06 February 2008

Working with the BuildStep Task

One of the new convenience tasks added to Team Foundation Build 2008 is the BuildStep task.  This task allows you to add custom messages to the build reports created when you run a team build.  For example, you may want to display the message "Publishing web site" while your build script is updating some files on a web site.  Having the ability to "see" what your build script is currently executing is not only useful but can also be a great debugging tool (the messages are also logged as well as being displayed).

The BuildStep task accepts the following parameters:

  • TeamFoundationServerUrl - specifies the Team Foundation Server URL.  For example: $(TeamFoundationServerUrl).
  • BuildUri - specifies the build URI - for example: $(BuildUri).
  • Name - specifies the name of the build step added by this task.  NOTE: this parameter appears to be optional - i.e. it works just fine with or without a Name being specified.
  • Message - specifies the text of the message to be displayed within the build report.
  • Id - specifies the optional input/output parameter. If specified, this is the ID of the build step that is updated. If not specified, a new build step is created.
  • Status - specifies the status for the build step.  For example, Succeeded, Failed, or Stopped.

There are several variations in how you can implement the BuildStep task.  I've listed two of the more common scenarios below:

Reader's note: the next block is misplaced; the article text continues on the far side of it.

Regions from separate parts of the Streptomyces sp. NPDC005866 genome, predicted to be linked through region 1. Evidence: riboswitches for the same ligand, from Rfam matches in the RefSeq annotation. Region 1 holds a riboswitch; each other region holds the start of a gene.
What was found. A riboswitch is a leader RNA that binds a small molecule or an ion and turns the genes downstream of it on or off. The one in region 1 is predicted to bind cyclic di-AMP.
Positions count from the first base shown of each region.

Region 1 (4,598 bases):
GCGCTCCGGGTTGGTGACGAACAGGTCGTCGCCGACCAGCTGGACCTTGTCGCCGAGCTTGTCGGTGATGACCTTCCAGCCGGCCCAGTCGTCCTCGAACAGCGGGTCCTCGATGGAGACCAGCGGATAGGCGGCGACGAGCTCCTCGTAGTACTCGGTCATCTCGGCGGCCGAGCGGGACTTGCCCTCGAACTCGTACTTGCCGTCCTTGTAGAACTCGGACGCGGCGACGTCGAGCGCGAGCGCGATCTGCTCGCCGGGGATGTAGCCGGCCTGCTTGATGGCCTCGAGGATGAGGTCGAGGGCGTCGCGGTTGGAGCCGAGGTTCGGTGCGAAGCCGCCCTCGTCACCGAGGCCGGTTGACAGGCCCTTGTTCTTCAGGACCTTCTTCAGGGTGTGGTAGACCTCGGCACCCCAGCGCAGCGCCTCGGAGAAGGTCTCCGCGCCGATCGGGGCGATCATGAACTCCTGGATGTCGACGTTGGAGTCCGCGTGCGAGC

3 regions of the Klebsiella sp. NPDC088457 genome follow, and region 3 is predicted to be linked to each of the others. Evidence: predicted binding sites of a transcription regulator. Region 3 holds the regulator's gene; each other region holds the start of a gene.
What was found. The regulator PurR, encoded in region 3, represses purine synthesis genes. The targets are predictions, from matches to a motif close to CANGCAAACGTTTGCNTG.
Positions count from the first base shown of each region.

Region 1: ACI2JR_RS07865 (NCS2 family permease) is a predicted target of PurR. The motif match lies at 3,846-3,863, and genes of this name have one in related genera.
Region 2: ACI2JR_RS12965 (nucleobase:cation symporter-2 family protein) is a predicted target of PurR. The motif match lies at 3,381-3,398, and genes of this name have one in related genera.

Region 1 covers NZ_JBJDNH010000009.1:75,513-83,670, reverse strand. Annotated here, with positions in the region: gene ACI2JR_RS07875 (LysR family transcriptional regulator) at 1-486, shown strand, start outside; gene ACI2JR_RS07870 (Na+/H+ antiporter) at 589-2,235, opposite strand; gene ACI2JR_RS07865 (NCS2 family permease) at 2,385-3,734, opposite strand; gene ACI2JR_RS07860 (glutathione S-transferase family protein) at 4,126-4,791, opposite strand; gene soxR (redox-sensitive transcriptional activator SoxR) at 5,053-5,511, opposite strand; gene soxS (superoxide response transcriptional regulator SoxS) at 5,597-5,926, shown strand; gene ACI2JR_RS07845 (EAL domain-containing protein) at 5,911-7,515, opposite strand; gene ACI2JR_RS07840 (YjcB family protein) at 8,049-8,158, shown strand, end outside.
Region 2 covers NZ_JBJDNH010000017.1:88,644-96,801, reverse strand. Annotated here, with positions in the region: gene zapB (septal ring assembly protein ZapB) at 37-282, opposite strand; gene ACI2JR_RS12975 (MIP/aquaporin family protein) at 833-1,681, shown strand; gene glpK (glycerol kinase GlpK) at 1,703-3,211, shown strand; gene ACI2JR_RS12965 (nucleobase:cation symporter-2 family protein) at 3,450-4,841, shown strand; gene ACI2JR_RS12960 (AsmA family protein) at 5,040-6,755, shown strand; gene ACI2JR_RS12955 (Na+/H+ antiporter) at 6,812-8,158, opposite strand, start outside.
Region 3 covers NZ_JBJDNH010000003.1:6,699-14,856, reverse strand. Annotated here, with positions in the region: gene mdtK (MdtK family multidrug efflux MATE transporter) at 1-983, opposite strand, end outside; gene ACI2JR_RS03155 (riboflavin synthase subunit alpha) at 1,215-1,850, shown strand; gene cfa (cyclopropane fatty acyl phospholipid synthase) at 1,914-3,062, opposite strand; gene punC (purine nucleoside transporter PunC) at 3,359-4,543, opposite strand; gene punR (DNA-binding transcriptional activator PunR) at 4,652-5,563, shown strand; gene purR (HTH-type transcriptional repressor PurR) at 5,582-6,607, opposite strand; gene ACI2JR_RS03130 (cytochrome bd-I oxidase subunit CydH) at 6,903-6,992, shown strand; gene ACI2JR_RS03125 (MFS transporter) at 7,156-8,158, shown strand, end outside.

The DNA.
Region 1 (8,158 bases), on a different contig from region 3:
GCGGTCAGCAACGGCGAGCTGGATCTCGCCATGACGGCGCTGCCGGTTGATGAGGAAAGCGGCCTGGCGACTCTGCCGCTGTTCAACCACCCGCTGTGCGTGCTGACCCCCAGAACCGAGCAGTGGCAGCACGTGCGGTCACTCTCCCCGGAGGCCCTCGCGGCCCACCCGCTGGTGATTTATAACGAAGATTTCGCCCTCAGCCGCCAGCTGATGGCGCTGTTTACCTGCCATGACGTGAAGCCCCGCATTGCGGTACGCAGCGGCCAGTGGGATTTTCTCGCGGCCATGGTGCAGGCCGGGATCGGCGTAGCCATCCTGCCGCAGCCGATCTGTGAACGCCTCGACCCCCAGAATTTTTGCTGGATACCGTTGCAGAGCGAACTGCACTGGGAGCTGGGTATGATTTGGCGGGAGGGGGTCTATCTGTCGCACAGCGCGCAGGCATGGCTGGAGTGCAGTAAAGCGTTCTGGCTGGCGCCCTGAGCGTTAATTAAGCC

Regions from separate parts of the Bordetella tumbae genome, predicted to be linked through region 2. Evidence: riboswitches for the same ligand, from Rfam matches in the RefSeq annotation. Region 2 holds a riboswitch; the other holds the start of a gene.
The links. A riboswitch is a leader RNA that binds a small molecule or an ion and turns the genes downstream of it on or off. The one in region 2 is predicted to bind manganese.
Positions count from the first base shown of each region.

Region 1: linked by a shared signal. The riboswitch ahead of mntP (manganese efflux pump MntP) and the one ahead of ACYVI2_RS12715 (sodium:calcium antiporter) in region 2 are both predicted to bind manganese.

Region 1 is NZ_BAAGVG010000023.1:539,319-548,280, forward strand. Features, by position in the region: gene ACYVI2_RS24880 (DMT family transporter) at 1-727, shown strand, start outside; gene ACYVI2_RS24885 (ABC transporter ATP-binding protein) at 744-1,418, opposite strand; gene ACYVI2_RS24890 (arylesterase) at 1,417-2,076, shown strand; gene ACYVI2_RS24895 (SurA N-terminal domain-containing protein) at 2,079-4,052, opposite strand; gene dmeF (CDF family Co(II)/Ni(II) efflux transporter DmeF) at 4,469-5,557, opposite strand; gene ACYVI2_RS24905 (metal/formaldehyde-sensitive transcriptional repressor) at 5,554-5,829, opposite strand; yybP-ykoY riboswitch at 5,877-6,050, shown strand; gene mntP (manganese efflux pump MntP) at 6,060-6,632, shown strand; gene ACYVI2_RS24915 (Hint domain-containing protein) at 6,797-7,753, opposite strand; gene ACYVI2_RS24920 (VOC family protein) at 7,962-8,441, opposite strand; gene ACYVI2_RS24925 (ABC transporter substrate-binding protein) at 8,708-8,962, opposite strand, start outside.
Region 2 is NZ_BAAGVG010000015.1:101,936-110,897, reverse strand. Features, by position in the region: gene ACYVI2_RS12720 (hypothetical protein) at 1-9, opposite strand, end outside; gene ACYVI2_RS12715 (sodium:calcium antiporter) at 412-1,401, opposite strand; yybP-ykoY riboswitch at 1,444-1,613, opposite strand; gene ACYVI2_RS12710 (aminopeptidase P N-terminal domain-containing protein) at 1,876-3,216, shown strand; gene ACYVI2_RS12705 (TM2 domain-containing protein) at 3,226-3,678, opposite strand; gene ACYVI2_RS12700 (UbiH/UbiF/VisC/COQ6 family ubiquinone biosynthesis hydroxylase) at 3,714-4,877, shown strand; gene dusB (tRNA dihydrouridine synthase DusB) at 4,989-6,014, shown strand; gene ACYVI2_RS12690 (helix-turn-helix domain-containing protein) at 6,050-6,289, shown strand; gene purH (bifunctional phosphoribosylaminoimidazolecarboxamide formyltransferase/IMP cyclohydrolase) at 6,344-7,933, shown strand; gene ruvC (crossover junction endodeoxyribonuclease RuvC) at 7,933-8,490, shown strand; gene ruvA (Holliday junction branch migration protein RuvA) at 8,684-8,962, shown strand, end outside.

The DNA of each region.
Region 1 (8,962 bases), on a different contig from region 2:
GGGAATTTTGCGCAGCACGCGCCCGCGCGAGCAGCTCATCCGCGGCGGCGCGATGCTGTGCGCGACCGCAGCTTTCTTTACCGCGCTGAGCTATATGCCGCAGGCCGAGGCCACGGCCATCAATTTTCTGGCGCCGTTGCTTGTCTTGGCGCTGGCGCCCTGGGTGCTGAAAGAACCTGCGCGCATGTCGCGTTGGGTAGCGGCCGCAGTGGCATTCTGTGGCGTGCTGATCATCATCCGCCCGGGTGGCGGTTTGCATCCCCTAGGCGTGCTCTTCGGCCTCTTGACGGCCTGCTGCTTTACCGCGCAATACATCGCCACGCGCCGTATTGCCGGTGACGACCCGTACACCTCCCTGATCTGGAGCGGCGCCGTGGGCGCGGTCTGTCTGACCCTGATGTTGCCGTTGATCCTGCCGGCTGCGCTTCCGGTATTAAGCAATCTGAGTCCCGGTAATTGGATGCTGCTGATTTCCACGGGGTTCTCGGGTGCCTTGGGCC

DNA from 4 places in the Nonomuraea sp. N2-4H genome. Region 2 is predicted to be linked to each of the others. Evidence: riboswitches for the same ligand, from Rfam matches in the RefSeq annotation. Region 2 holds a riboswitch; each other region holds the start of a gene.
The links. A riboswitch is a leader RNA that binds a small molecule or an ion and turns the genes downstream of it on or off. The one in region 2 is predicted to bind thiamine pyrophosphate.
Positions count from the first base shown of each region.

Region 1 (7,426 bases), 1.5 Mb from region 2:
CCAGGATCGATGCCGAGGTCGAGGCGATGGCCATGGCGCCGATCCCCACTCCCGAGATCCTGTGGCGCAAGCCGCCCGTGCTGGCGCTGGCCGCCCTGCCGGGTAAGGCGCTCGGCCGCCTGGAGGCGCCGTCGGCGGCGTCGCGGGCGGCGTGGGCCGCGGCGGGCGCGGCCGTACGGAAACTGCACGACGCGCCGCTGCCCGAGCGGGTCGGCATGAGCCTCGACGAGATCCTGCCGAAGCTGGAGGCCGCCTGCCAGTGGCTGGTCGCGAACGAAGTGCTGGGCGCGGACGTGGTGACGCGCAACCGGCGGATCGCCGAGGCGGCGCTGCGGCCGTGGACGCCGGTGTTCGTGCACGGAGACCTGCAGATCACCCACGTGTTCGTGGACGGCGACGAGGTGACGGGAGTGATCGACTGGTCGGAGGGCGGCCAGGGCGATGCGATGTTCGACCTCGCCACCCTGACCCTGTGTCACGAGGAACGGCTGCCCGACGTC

Simplest Scenario - Add a Message
The simplest scenario involves just adding a build step message to the build report with a status of "Succeeded".  To do this, use the following pattern (note: the target "PackageBinaries" is used for illustration purposes only - the task can be utilized from within any target you wish):

<Target Name="PackageBinaries">
  <BuildStep TeamFoundationServerUrl="$(TeamFoundationServerUrl)"
             BuildUri="$(BuildUri)"
             Message="Publishing web site"
             Status="Succeeded" />
</Target>

This will display the text "Publishing web site" in the build report:

buildStep_1

You can leave off the Status parameter, however, the icon displayed next to the build step will not indicate a completed task.  If you leave the Status parameter in, then the status icon will indicate a completed task as soon as the build step is displayed, even if the task has not yet completed.  To present a more accurate indication of what's currently executing, use the next template.

Complete Scenario - Display Actual Status
Ideally, you would want to display the icon that indicates a build step is executing until the step has completed and then change the icon (and optionally the message) to a "completed" status.  To do this, use the following pattern:

<Target Name="PackageBinaries">
  <BuildStep TeamFoundationServerUrl="$(TeamFoundationServerUrl)"
             BuildUri="$(BuildUri)"
             Message="Publishing web site...">
    <Output TaskParameter="Id" PropertyName="MyBuildStepId" />
  </BuildStep>

  <!-- Long running task goes here... -->
  <BuildStep TeamFoundationServerUrl="$(TeamFoundationServerUrl)"
             BuildUri="$(BuildUri)"
             Id="$(MyBuildStepId)"
             Message="Web site published"
             Status="Succeeded" />
</Target>

In this example, we're tracking the ID of the newly created build step (in the property MyBuildStepId) so we can use it in a subsequent BuildStep task to set the status icon to "Succeeded" and update the build report text.

buildStep_2

NOTE: You can leave the Message parameter off in the second BuildStep task in the above example if you want to leave the original message text unchanged.

Although this is a new addition to the TFS 2008 release, you can get similar functionality for TFS 2005 by using a custom build task.  One example of such a custom build task is available here.